like a lion in hiding,
he dragged me from the path and mangled me
and left me without help.
He drew his bow
and made me the target for his arrows.

He pierced my heart
with arrows from his quiver.
I became the laughingstock of all my people;
they mock me in song all day long.
He has filled me with bitter herbs
and given me gall to drink.

He has broken my teeth with gravel;
he has trampled me in the dust.
I have been deprived of peace;
I have forgotten what prosperity is.
So I say, “My splendor is gone
and all that I had hoped from the Lord.”

I remember my affliction and my wandering,
the bitterness and the gall.
I well remember them,
and my soul is downcast within me.


The gritty imagery is palpable. Imagine filling your stomach with bitter herbs, chewing on gravel, living in the depths of darkness, or being mangled by a roving beast. This isn't the image of the brave, heroic leader leading the charge. Jeremiah is a whimpering mess. And for good reason. He's experienced a great deal of suffering in his ministry. So he responds like any of us would respond--he's sad, angry, depressed.

There are no ministry leaders in the biblical narrative who didn't experience seasons of deep sadness. Abraham, Jacob, Moses, Elijah, David, Jonah, Peter--they all have moments of weeping, mourning, or anxiety. Earlier this year, megachurch pastor Perry Noble took a significant risk in authenticity when he admitted to experiencing depression, suicidal thoughts, and having to take medication. His bold step was a move in the right direction, dismantling the myth that the pastor or ministry leader must be the "strong one" who always has it all together. Sadly, the response many Christians had to Robin Williams' death also revealed our ignorance and lack of empathy about depression and anxiety, with a few louder voices dismissing his suicide as an act of selfishness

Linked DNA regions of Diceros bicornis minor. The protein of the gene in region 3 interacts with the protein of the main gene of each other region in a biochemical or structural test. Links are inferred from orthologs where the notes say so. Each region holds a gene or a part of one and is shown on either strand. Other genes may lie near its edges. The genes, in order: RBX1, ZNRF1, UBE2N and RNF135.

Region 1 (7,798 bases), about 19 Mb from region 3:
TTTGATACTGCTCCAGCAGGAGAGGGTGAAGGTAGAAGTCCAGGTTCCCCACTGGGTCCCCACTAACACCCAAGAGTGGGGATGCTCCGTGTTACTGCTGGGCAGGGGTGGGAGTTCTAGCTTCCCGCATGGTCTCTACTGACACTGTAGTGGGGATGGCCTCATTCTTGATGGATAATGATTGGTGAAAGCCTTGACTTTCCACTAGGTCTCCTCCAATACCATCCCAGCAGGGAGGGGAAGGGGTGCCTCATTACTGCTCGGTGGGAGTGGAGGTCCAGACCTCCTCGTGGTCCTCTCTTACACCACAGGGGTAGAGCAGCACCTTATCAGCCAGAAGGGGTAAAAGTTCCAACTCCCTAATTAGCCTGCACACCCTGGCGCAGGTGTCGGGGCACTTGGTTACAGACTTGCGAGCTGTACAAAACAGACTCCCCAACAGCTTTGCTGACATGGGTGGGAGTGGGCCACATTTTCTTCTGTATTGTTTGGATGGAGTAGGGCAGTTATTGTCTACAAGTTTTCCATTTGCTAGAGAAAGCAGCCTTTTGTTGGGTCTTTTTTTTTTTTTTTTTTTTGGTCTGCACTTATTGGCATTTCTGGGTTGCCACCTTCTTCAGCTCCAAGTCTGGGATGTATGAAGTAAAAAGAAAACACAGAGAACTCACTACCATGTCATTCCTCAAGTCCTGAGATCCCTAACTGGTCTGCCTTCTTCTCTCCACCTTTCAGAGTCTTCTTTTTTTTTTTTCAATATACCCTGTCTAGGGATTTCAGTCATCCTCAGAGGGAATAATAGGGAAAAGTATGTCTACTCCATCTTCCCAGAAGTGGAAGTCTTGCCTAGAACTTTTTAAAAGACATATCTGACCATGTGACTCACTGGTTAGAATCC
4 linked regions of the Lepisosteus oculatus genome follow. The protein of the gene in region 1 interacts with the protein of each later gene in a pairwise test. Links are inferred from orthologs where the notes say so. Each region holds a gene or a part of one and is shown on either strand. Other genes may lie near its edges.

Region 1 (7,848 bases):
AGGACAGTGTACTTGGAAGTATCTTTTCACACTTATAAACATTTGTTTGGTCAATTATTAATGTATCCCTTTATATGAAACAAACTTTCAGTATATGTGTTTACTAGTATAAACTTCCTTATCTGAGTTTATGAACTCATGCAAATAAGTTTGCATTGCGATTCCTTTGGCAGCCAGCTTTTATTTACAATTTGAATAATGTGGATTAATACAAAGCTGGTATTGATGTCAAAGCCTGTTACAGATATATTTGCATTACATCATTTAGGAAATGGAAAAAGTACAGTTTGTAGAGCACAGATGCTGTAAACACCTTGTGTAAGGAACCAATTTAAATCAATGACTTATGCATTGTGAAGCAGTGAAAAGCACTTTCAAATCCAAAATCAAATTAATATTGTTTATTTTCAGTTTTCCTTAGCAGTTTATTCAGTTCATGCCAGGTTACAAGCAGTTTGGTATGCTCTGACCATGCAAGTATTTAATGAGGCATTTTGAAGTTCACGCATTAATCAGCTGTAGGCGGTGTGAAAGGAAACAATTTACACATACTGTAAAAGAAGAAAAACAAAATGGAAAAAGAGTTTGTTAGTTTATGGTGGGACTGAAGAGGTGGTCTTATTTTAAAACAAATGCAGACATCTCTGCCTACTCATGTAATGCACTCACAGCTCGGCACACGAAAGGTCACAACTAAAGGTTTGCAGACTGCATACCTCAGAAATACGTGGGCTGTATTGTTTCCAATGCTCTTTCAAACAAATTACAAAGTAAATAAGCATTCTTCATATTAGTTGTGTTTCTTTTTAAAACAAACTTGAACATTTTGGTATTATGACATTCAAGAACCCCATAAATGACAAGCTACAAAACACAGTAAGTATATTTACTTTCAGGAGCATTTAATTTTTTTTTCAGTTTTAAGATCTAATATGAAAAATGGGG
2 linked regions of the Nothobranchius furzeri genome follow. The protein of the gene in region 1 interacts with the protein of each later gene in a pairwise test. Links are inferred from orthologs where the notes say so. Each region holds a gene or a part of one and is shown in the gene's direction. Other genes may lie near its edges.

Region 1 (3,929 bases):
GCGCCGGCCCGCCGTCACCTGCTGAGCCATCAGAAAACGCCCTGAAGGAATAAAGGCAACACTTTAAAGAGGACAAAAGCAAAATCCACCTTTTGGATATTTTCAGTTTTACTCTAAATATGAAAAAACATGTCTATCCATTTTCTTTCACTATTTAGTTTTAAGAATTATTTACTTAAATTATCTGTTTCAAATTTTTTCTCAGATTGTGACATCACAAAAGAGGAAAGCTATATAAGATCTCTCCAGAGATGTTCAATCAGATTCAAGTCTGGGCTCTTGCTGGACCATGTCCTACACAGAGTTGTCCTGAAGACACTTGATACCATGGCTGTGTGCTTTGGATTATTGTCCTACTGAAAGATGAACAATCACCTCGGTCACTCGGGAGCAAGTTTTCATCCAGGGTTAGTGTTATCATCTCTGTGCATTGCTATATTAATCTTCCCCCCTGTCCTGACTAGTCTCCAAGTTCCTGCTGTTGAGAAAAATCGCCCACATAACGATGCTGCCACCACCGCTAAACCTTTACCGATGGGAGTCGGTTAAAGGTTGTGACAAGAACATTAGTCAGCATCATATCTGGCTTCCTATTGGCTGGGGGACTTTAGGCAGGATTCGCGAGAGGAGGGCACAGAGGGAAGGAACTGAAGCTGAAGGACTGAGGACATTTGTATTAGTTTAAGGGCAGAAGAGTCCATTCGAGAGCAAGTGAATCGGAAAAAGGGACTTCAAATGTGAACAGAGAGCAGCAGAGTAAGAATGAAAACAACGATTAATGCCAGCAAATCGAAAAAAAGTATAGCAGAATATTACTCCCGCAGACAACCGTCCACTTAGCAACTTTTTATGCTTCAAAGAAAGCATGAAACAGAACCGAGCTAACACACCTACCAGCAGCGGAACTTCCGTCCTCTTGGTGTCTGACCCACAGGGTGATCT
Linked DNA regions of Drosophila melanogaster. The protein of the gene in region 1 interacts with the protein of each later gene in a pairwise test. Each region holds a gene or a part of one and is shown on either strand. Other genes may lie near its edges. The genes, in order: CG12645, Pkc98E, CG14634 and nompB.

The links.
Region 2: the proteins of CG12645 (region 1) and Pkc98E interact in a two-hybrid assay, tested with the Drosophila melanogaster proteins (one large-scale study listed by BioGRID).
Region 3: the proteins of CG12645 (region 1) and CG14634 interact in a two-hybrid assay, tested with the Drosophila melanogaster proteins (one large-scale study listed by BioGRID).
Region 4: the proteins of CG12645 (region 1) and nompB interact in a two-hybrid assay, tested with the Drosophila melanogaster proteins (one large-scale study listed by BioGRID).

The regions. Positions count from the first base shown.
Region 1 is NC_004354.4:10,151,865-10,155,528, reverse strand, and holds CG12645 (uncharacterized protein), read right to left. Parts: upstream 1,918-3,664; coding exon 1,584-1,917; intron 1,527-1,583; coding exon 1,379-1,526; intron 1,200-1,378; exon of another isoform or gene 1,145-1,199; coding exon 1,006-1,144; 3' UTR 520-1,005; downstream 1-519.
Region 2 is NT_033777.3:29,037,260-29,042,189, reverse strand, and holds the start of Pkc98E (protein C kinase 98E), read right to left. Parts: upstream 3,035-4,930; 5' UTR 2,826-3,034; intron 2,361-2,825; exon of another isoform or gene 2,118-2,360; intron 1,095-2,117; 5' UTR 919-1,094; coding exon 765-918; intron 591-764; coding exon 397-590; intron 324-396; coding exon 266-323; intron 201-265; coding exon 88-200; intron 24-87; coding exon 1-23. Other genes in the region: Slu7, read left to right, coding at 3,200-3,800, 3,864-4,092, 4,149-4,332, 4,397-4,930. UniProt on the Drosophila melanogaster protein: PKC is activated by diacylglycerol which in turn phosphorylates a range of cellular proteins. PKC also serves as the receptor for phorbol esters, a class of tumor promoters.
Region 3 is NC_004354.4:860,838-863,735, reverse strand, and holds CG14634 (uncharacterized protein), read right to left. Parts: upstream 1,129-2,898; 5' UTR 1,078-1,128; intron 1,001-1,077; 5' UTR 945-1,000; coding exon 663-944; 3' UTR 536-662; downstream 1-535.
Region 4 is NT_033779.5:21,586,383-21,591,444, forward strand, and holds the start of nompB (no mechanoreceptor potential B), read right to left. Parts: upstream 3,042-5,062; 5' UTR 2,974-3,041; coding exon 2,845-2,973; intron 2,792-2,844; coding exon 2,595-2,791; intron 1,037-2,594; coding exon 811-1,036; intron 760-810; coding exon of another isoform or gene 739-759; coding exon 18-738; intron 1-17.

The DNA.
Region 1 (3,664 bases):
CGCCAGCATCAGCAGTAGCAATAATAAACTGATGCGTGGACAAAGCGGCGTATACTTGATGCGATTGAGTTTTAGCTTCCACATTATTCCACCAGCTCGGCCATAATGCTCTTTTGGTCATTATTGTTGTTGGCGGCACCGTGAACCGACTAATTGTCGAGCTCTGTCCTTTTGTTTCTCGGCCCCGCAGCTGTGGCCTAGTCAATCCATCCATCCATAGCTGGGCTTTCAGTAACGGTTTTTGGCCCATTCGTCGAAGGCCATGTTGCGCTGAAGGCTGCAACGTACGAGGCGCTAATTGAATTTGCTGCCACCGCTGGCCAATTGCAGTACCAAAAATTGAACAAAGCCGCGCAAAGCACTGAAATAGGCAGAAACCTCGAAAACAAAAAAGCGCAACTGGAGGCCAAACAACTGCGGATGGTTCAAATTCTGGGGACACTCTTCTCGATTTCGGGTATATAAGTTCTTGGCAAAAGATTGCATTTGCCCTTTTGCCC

If there was a singular example of a ministry leader who experienced sadness, we only have to look to Christ. He was the man of sorrows, despised and rejected by men (Isaiah 53:3). He knows our grief and pain, and can empathize in our sufferings (Hebrews 4:15, 5:8). He's the one who wept so strongly in the garden of Gethsemane that blood and sweat poured from his brow.

Jesus wept. So can I.

It's not that we revel in our sadness or remain in depression. It's simply to say that being sad is okay, that there are some Sundays when I seriously don't feel like going to church services, that I can experience the same anxiety and melancholy moments like anyone else. In the midst of this, I can also authentically point others to hope in the midst of pain and depression, just as Jeremiah does in the middle of Lamentations 3:

Yet this I call to mind
and therefore I have hope:

Because of the Lord’s great love we are not consumed,
for his compassions never fail.
They are new every morning;
great is your faithfulness.